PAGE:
A close up shot of the young oats.  This food plot, which is also seeded with clover, will provide a reliable food source for the deer all season long.

    The past two seasons have made for difficult hunting for me primarily because of a lack of food reliable, consistent food source.  This fall is shaping up to be much, much different.  While the principal purpose of the food plots is to attract and hold deer while providing first-rate nutrition, they have the potential to make for exciting hunting opportunities this fall.  The topographical layout of 5 of the 7 food plots allow me to hunt downwind of the food plots with undetectable entry and exit routes.  The early season relationship between whitetails and acorns is undeniable as well.

When it comes to early season whitetails, it's hard to beat white oak acorns.  This particular tree is loaded with them!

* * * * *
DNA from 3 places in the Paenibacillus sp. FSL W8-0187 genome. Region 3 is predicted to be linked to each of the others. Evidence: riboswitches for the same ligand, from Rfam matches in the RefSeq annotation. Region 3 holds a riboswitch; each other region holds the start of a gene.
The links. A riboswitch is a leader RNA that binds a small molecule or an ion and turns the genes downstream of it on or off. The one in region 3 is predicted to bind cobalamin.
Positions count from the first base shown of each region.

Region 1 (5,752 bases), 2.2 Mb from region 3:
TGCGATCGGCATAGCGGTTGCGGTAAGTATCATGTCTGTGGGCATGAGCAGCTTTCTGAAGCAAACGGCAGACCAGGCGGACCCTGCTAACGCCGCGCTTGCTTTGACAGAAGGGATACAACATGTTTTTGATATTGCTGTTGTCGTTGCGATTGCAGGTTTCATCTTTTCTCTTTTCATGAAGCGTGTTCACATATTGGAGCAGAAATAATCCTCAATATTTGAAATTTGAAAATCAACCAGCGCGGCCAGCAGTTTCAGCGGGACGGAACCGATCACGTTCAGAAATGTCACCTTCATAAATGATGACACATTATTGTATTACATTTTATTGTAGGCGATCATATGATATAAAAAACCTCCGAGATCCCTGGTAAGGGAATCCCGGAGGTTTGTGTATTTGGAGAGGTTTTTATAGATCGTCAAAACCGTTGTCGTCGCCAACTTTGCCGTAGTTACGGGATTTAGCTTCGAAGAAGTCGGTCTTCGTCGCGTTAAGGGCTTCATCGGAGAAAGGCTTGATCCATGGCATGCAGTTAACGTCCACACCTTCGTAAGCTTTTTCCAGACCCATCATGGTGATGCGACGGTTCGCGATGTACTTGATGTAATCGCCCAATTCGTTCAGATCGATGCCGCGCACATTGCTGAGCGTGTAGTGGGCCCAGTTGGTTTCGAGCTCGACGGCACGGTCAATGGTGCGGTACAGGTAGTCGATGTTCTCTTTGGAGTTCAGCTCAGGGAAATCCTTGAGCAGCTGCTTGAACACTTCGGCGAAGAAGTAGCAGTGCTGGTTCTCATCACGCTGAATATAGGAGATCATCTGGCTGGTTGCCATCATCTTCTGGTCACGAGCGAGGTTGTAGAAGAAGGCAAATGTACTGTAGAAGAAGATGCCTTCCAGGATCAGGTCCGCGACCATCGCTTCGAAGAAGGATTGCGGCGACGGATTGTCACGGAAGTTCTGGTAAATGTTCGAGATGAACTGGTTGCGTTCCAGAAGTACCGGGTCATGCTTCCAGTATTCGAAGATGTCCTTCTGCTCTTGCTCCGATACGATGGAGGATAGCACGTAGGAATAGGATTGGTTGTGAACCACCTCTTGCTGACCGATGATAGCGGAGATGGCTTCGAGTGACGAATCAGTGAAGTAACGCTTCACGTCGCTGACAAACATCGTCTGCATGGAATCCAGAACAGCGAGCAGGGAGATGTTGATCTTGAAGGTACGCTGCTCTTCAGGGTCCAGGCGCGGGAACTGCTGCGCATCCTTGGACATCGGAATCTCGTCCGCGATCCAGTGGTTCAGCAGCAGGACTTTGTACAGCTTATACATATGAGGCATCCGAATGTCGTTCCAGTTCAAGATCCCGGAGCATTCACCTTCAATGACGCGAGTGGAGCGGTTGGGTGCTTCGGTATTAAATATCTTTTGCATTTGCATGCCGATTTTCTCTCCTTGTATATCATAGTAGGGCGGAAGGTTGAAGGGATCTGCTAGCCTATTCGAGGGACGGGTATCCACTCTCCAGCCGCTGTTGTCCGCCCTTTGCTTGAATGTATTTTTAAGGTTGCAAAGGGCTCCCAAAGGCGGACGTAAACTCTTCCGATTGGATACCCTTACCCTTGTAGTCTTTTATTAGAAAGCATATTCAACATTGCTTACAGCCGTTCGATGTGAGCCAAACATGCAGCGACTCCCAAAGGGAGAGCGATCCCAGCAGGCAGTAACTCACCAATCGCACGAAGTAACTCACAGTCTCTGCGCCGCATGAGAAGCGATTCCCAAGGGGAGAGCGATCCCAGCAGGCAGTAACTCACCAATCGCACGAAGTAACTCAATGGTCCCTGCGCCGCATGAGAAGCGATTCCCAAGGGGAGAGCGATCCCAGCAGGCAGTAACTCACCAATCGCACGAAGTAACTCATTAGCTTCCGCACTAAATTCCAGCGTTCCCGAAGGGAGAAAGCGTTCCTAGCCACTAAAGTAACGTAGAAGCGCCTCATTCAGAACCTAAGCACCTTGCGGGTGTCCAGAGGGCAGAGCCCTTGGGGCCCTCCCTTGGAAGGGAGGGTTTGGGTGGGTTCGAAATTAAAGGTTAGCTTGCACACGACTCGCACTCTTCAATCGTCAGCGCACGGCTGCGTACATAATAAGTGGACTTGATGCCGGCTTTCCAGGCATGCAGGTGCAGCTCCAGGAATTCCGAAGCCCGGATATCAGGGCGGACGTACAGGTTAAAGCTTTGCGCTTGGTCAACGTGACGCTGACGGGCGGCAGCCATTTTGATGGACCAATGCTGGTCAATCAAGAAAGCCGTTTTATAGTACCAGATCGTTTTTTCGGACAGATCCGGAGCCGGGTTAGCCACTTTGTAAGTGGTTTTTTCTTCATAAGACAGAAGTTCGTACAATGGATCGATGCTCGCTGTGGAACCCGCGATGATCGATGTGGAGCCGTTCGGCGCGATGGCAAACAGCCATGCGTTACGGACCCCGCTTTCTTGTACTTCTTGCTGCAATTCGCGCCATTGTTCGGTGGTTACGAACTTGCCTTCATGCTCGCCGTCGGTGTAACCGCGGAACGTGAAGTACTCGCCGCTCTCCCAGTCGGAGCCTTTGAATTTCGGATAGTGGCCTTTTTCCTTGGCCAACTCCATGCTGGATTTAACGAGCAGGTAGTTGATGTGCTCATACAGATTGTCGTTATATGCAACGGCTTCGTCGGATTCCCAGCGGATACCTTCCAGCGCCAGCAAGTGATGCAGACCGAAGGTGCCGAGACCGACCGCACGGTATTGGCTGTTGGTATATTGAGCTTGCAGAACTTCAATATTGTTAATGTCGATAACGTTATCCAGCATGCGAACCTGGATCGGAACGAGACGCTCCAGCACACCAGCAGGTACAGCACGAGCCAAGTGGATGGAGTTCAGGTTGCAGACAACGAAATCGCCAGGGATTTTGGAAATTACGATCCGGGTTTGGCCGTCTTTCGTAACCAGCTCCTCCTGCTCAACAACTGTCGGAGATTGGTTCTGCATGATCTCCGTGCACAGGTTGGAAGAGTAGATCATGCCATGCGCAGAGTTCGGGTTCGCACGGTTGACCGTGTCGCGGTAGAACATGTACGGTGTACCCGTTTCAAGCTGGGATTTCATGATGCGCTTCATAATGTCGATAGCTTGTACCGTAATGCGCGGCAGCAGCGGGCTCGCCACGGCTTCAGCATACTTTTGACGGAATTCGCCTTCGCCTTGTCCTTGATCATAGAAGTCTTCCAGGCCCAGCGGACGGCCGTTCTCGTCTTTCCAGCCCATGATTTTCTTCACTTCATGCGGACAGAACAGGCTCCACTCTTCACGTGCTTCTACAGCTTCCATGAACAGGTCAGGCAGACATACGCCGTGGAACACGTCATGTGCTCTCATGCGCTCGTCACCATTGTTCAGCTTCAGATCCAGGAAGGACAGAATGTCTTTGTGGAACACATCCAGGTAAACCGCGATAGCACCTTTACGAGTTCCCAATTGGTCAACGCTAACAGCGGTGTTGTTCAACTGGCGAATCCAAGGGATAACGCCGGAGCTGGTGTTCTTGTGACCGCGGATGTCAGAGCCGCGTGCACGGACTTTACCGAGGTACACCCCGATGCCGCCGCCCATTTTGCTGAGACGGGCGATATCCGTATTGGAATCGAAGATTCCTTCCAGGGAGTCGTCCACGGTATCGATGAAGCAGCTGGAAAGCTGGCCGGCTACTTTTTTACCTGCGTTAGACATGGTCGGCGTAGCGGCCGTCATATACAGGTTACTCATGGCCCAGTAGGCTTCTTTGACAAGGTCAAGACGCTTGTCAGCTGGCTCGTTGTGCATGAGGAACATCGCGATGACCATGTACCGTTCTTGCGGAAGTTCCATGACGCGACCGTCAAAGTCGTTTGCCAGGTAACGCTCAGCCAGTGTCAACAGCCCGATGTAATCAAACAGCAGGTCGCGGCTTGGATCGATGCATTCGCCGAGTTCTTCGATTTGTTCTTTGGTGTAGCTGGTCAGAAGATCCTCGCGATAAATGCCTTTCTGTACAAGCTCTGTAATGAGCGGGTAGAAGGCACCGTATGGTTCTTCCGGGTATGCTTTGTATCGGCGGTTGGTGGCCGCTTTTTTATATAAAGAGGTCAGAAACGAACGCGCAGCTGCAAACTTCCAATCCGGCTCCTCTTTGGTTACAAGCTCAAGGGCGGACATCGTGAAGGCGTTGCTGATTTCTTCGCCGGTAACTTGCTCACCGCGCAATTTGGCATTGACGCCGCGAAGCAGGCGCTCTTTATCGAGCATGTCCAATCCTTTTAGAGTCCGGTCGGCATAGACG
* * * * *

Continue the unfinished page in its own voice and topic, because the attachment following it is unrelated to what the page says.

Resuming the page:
Bow season begins for the majority of us in just over a month and I’m eager to get in a tree with a bow.  However, I am equally excited about my new job opportunity.  From mid September through mid January I’ll be helping Todd and Justin out at the bowhunting.com office!  I’m excited about making the move to Northern Illinois.  Hopefully, I’ll make some new friends, enjoy a different culture, and help bring home some awesome footage of Todd and Justin throughout the season.  It’s going to be an exciting fall!

 

 

 




About the Authors

The Bowhunting.com staff is made up of "Average Joe" bowhunters from around the country who are serious about one thing - BOWHUNTING.  Keep up to date with them as they work year-round at persuing their passion and bring you the most up-to-date information on bowhunting gear and archery equipment.

» Click here to learn more about the Bowhunting.com Staff.

Editorial Disclaimer

The opinions expressed by Hunting Network LLC bloggers and by those members providing comments are theirs alone, and do not necessarily reflect the opinions or policies of Hunting Network LLC. Hunting Network LLC is not responsible for the accuracy of any of the information supplied by bloggers or forum participants. Hunting Network LLC is not responsible for any offense caused inadvertently through interpretation of grammar, punctuation or language.


Sitemap